What You Need To Know About Oral Infections

While most people know the signs of skin infections, such as swelling and pus buildup, fewer folks understand oral infections, such as gingivitis, cold sores and tonsilloliths. If you are among them, it is time to learn more about your mouth and how to properly care for it. Otherwise, you could end up causing yourself a wide range of undesirable health problems.

How Are Oral Infection Caused?

Infections are generally caused by bacterial and viral colonies, no matter where it is. When these microscopic organisms set up home in your mouth, you need to take steps to squash them quickly. Not only can infections harm your teeth and gums, the other tissues in your mouth are also subject to painful damage if the situation is left untreated. Your tongue, palate, lips and inner cheeks can become swollen and painful to the touch.

Your mouth naturally has bacteria, which is not necessarily going to create painful sores. However, excessive amounts can cause infections. Though some infections clear up on their own, others require treatment to go away.

Additionally, there are some problems that need ongoing treatment. For example, if corrective action is not properly taken then tonsil stones must be regularly removed. Which can become very frustrating over time.

Transmitting From Person to Person

Most oral infections aren’t transmitted from one person to another because the bacteria are already present in everyone’s mouth. However, herpangina and herpes labialis can be transmitted through saliva and nasal fluid. Also important to note is that kissing someone with a lot of bacteria in their mouth will increase the amount in your own. This is just one of the many reasons that a good oral hygiene practice should be a regular part of your day.


More than half of the people in the country have gingivitis, which is simply gum disease. While there are various types of bacteria that can contribute to gingivitis, the end result is essentially the same: infection. When the bacterial colonies settle into the gums, particularly in between and below the tooth line, they begin to emit toxins. The tissues become inflamed in response. Sensitive and bleeding gums are both indicators that you might suffer from gingivitis.

Periodontal disease is the next stage if gingivitis is left untreated. The infection spreads further down, where it can cause further problems. Not only can it damage the tissues surrounding the unseen parts of your teeth, periodontal disease creates damage to your jawbones as well.

Cold Sores

Cold sores, which are sometimes called fever blisters, are caused by the herpes simplex virus type 1. This contagious disease infects the majority of people in the country today, including countless folks who haven’t been officially diagnosed with it. Though it can be controlled with medication and proper lifestyle habits, the virus will never go away. The painful oral blisters can appear anywhere in or around the mouth, and take a week or two to go away.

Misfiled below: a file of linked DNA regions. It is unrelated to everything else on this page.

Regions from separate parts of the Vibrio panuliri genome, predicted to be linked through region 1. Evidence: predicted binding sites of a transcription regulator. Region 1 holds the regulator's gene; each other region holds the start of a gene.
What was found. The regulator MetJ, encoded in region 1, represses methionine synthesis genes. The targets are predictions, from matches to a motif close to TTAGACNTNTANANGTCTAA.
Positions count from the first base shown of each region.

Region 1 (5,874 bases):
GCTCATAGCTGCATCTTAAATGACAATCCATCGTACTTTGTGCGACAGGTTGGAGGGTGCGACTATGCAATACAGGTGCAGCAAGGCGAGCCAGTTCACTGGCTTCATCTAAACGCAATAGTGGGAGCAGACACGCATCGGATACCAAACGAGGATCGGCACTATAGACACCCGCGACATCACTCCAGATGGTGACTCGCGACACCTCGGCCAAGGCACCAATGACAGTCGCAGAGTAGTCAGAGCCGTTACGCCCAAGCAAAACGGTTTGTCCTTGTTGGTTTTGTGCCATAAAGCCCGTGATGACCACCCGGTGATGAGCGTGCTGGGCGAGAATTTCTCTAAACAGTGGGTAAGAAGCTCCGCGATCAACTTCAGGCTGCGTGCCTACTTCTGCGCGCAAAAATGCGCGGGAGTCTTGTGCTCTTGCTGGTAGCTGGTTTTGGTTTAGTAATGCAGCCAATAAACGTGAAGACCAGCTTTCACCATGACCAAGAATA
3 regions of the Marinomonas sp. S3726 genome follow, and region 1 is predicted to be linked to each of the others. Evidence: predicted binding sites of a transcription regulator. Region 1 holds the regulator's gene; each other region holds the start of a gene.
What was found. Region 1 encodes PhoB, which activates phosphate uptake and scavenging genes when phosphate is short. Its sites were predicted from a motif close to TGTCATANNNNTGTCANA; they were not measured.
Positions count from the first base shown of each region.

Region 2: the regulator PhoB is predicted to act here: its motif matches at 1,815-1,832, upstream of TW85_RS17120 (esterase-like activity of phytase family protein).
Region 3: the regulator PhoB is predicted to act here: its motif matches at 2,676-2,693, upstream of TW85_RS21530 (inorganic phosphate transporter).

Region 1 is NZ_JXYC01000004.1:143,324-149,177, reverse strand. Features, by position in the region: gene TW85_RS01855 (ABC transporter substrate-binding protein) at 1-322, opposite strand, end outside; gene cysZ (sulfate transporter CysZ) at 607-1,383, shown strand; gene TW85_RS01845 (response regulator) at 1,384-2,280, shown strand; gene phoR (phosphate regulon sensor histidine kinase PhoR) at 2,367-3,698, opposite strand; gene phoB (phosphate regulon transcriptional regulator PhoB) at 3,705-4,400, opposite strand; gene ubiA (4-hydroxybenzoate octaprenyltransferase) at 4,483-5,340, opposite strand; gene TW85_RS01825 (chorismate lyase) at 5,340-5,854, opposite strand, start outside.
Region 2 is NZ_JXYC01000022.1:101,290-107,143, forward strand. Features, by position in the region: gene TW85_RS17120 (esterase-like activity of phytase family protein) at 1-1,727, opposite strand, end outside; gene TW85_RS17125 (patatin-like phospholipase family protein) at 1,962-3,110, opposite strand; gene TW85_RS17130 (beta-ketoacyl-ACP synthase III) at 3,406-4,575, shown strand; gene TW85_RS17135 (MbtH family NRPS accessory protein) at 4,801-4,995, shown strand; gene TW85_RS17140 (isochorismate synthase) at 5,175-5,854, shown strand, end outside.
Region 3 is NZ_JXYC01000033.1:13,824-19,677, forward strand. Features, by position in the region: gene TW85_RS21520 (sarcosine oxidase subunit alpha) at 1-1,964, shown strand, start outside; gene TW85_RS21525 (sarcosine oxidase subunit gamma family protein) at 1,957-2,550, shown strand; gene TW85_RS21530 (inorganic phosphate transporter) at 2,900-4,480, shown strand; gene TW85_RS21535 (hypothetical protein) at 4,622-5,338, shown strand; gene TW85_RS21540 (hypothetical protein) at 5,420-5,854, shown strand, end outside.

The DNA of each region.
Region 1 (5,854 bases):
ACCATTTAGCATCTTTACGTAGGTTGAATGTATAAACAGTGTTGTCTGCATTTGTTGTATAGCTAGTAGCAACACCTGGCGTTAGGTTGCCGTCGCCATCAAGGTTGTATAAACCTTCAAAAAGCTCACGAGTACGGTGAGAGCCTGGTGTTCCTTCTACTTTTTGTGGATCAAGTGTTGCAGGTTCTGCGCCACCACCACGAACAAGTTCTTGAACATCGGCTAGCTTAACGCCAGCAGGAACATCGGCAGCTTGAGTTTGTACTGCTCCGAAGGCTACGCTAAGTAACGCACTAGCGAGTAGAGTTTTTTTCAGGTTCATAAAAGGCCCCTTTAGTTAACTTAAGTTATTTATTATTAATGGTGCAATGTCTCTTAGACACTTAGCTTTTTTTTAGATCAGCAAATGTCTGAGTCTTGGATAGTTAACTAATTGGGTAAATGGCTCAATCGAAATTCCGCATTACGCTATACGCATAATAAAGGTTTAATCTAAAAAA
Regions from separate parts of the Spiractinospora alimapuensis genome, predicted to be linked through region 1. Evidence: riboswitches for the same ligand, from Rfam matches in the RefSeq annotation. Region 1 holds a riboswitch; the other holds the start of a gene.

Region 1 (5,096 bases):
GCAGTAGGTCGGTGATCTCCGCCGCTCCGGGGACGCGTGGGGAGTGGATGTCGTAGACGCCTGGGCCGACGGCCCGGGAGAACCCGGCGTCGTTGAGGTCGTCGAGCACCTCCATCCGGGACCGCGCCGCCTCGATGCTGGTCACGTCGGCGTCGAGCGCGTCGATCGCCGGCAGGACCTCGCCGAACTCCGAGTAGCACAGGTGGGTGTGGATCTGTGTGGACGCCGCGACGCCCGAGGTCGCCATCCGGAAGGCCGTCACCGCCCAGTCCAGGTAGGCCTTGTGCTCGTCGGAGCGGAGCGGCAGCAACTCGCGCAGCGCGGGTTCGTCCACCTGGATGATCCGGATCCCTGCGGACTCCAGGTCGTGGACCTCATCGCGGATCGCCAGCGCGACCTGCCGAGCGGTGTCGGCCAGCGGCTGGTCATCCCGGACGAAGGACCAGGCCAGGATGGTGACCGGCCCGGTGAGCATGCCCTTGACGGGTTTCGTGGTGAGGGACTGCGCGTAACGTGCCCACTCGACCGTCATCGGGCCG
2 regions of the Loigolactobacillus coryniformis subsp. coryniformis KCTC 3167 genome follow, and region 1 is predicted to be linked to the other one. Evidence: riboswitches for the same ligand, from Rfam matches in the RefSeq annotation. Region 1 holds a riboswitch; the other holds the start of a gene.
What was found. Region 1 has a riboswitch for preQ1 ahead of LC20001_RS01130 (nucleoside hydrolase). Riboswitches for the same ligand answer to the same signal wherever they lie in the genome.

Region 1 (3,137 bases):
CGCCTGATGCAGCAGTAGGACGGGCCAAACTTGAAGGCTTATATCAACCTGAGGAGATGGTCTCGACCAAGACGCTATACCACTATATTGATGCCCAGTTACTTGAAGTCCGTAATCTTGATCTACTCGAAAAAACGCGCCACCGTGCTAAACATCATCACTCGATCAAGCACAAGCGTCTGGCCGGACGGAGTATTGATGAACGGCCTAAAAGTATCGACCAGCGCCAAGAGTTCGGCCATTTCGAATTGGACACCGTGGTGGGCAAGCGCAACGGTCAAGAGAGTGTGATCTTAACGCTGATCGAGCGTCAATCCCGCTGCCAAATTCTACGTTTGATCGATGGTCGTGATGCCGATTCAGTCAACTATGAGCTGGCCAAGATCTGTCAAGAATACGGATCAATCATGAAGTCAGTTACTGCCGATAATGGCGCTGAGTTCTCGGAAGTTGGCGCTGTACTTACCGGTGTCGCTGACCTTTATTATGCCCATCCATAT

Thrush is a condition caused by excessive amounts of the fungus candida. Very similar to yeast, the organism thrives in warm, wet areas like the mouth. Babies sometimes contract the condition during childbirth if the mother has high levels of the bacteria in her vaginal canal. Disorders of the immune system can increase susceptibility of infection. It can cause painful cracks and sores in the mouth and lips.


Gingivostomatitis is also caused by the herpes simplex virus type 1, which should not be confused with herpes simplex virus type 2 indicated in genital herpes. It is also accompanied by fever, swelling and lesions in the mouth. An ulcer is left when the blister pops, which can make it painful to eat or touch in any way.

Hand, foot and mouth disease

Hand, foot and mouth disease is most frequently diagnosed in younger children. The first signs are similar to the common cold and include a sore throat and fever. Unlike the other oral infections listed here, this one causes breakouts on other parts of the body as well. Sores usually appear on the buttocks, palms and soles, hence the name.

Tonsil Stones

Tonsilliths aren’t as common as other oral infections but are still very troubling. They are small collections of calcified food particles, dead cells and other debris that it within the crypts of the tonsils. They are caused from a lack of good oral hygiene and can make it difficult to swallow.

There are many solutions for permanently getting rid of tonsil stones but the best thing you can do is maintain good oral health.


These are some of the most common oral infections that you need to know about. Take good care of your mouth in order to minimize your risk of these painful conditions. Have your teeth cleaned twice a year, and have any necessary work done as quickly as possible to reduce spread. Also, care for your teeth and mouth daily with high-quality oral care products.

Doing so will help to keep your smile looking great for many years to come!